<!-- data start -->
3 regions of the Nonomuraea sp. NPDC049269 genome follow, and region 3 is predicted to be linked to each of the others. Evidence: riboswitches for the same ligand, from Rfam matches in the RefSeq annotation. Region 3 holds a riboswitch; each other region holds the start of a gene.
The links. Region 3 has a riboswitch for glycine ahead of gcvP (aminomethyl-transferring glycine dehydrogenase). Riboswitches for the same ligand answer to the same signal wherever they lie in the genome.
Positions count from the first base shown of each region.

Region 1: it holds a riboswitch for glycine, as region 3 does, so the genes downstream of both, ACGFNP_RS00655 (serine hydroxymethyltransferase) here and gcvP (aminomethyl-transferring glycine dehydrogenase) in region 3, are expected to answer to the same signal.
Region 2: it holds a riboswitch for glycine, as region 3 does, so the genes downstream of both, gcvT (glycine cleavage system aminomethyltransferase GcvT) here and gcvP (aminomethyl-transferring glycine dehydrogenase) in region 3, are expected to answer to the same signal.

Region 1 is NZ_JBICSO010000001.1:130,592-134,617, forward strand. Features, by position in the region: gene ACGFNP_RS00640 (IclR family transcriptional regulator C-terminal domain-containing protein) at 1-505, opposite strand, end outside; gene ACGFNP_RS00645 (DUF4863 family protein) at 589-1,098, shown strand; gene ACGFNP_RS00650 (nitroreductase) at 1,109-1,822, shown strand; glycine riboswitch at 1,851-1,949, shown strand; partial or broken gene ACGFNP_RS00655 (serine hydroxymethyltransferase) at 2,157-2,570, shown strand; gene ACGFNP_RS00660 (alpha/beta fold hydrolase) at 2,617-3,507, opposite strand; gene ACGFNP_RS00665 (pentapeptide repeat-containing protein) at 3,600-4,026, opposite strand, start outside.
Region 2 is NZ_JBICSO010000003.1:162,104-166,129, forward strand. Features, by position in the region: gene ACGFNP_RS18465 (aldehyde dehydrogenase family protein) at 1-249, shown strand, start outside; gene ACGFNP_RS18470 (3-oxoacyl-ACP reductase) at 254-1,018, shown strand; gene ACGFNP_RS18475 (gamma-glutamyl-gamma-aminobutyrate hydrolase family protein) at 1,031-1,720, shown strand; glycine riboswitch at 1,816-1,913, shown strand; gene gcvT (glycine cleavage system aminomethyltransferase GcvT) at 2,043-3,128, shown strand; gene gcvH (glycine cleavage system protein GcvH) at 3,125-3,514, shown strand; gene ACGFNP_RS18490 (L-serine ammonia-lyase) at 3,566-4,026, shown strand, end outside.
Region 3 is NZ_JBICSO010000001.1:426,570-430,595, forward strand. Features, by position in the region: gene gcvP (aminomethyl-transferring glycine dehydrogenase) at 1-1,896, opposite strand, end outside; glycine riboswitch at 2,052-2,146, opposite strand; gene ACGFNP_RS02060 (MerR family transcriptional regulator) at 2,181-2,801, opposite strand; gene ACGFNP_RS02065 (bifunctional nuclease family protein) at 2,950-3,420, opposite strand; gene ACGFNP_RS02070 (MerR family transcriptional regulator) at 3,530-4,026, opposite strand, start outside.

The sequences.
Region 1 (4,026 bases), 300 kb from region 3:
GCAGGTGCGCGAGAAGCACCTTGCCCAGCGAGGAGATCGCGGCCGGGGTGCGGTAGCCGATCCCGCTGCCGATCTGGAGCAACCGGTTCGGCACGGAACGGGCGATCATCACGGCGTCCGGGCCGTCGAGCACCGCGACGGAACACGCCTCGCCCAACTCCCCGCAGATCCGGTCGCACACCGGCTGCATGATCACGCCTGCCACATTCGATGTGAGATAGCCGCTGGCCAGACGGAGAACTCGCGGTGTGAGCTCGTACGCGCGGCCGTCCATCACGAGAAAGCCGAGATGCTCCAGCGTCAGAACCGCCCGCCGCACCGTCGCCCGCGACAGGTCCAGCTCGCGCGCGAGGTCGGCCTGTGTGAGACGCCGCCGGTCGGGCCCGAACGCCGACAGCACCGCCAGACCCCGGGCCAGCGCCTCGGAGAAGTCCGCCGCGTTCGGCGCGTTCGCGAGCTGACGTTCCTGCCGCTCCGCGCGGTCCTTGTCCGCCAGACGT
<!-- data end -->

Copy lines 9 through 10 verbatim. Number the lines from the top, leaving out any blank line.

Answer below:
The sequences.
Region 1 (4,026 bases), 300 kb from region 3: